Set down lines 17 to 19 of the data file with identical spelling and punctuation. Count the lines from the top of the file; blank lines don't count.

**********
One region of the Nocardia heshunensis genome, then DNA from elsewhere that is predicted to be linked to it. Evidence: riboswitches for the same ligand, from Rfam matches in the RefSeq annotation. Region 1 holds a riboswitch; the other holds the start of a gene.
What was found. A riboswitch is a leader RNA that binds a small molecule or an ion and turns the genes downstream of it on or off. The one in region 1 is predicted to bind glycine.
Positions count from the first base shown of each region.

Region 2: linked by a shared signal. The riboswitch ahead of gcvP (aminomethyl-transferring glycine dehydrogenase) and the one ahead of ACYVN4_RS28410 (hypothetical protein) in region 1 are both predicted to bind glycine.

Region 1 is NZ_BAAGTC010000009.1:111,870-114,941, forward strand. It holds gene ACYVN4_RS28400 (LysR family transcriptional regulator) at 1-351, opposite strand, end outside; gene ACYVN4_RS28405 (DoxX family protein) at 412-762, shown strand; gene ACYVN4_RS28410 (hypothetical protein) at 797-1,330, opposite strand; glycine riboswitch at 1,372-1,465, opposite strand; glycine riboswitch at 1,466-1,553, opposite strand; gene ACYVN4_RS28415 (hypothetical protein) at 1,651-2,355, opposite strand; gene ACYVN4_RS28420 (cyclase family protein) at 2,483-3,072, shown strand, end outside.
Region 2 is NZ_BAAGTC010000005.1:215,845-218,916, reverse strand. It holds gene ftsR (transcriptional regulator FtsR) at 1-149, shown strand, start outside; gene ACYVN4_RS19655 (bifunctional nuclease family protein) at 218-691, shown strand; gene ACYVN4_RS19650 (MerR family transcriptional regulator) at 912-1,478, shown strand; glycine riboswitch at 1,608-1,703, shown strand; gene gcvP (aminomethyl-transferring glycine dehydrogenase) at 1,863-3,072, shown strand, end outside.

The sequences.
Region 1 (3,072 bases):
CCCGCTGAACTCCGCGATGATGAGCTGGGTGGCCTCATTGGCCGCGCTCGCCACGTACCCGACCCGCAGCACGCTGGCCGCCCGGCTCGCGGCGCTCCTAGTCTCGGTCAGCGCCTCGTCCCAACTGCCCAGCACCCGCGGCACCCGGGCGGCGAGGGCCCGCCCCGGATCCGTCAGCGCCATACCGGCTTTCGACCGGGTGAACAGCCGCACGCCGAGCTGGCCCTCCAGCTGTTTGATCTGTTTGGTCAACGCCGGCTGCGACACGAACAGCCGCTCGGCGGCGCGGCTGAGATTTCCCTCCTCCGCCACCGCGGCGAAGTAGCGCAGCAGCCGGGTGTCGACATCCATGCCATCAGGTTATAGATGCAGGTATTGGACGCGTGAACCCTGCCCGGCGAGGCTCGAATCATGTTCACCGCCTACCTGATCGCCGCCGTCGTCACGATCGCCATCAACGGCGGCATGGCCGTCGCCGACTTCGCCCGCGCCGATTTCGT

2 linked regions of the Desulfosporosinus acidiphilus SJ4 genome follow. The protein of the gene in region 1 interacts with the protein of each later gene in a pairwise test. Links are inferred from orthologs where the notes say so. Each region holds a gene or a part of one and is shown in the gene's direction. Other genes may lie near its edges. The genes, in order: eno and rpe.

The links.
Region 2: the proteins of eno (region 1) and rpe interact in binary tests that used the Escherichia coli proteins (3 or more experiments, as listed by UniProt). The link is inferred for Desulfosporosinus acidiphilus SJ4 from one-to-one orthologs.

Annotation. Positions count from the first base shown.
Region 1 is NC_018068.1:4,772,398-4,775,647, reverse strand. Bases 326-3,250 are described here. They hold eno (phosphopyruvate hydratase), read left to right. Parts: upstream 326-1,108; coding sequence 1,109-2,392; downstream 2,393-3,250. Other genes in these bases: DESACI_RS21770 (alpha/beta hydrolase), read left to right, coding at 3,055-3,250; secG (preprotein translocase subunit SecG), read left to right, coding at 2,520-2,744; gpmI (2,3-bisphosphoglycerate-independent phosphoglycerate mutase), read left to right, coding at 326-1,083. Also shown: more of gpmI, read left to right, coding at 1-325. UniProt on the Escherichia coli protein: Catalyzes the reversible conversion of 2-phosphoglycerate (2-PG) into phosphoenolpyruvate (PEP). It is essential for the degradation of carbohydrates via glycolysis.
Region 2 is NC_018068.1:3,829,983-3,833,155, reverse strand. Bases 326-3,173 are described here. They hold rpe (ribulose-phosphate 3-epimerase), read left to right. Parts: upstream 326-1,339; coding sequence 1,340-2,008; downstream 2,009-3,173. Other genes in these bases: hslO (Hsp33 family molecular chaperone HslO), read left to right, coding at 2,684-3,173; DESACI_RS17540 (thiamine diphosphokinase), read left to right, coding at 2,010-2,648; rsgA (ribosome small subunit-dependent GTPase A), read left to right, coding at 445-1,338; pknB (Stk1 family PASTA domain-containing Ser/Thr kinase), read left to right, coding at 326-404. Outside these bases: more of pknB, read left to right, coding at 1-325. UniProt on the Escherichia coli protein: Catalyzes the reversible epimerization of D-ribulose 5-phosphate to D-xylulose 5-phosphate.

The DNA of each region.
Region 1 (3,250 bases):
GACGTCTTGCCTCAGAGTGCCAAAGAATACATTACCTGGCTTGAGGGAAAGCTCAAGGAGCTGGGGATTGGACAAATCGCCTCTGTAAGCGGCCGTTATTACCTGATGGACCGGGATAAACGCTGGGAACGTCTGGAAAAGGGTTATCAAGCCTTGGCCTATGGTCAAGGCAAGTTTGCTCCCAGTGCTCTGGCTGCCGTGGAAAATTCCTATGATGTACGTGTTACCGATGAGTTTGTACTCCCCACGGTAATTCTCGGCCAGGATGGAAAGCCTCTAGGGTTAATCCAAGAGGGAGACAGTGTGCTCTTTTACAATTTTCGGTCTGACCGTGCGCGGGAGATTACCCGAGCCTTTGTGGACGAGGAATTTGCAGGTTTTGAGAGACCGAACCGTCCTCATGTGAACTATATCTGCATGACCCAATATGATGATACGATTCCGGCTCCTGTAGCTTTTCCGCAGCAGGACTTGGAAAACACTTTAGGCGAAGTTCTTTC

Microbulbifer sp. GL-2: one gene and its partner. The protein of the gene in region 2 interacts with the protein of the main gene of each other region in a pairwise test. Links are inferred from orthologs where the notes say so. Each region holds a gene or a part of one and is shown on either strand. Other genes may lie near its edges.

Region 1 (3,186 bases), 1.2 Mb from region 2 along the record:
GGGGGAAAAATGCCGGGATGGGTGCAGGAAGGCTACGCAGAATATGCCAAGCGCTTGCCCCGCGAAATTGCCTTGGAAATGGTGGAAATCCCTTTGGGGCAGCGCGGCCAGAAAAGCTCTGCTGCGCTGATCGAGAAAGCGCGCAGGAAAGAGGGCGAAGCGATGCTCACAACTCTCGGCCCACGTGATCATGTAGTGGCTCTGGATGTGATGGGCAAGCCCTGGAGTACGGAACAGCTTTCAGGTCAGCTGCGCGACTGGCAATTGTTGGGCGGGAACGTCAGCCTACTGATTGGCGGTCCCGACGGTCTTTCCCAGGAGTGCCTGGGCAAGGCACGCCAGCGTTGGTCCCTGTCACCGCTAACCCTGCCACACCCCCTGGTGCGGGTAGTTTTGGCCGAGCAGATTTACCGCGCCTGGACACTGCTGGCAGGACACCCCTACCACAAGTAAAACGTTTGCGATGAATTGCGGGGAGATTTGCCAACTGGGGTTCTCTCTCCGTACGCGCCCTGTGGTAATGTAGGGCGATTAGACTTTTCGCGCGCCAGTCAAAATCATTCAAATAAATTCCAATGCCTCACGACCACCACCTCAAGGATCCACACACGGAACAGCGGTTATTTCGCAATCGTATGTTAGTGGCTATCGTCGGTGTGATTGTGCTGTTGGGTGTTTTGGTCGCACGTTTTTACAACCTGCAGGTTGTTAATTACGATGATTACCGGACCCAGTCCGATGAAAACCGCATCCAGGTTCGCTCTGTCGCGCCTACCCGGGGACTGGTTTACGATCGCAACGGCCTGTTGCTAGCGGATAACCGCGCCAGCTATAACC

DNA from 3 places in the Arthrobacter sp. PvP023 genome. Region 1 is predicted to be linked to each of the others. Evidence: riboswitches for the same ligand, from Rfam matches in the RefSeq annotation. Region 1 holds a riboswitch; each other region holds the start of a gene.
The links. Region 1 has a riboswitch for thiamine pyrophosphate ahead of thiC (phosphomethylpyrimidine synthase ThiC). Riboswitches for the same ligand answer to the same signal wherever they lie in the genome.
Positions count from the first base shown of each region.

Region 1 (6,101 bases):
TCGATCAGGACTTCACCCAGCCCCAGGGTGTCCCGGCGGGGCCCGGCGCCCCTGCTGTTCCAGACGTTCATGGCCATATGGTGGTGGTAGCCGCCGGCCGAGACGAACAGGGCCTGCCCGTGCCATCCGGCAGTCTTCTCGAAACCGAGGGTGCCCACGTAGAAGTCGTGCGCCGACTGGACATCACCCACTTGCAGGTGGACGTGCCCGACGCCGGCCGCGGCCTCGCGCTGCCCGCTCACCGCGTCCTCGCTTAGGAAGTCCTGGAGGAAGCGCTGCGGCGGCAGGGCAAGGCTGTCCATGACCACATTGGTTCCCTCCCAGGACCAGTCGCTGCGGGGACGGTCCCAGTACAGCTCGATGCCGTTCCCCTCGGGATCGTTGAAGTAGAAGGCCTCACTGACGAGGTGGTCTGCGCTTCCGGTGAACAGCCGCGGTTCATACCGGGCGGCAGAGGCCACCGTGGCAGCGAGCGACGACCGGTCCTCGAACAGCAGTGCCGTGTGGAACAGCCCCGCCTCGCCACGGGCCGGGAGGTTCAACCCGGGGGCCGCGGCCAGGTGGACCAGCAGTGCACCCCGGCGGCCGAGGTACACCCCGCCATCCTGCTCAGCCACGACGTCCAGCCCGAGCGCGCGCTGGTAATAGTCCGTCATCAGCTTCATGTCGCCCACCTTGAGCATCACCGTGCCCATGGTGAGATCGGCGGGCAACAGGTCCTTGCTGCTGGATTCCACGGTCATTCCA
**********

Region 1 (3,250 bases):
GACGTCTTGCCTCAGAGTGCCAAAGAATACATTACCTGGCTTGAGGGAAAGCTCAAGGAGCTGGGGATTGGACAAATCGCCTCTGTAAGCGGCCGTTATTACCTGATGGACCGGGATAAACGCTGGGAACGTCTGGAAAAGGGTTATCAAGCCTTGGCCTATGGTCAAGGCAAGTTTGCTCCCAGTGCTCTGGCTGCCGTGGAAAATTCCTATGATGTACGTGTTACCGATGAGTTTGTACTCCCCACGGTAATTCTCGGCCAGGATGGAAAGCCTCTAGGGTTAATCCAAGAGGGAGACAGTGTGCTCTTTTACAATTTTCGGTCTGACCGTGCGCGGGAGATTACCCGAGCCTTTGTGGACGAGGAATTTGCAGGTTTTGAGAGACCGAACCGTCCTCATGTGAACTATATCTGCATGACCCAATATGATGATACGATTCCGGCTCCTGTAGCTTTTCCGCAGCAGGACTTGGAAAACACTTTAGGCGAAGTTCTTTC

Microbulbifer sp. GL-2: one gene and its partner. The protein of the gene in region 2 interacts with the protein of the main gene of each other region in a pairwise test. Links are inferred from orthologs where the notes say so. Each region holds a gene or a part of one and is shown on either strand. Other genes may lie near its edges.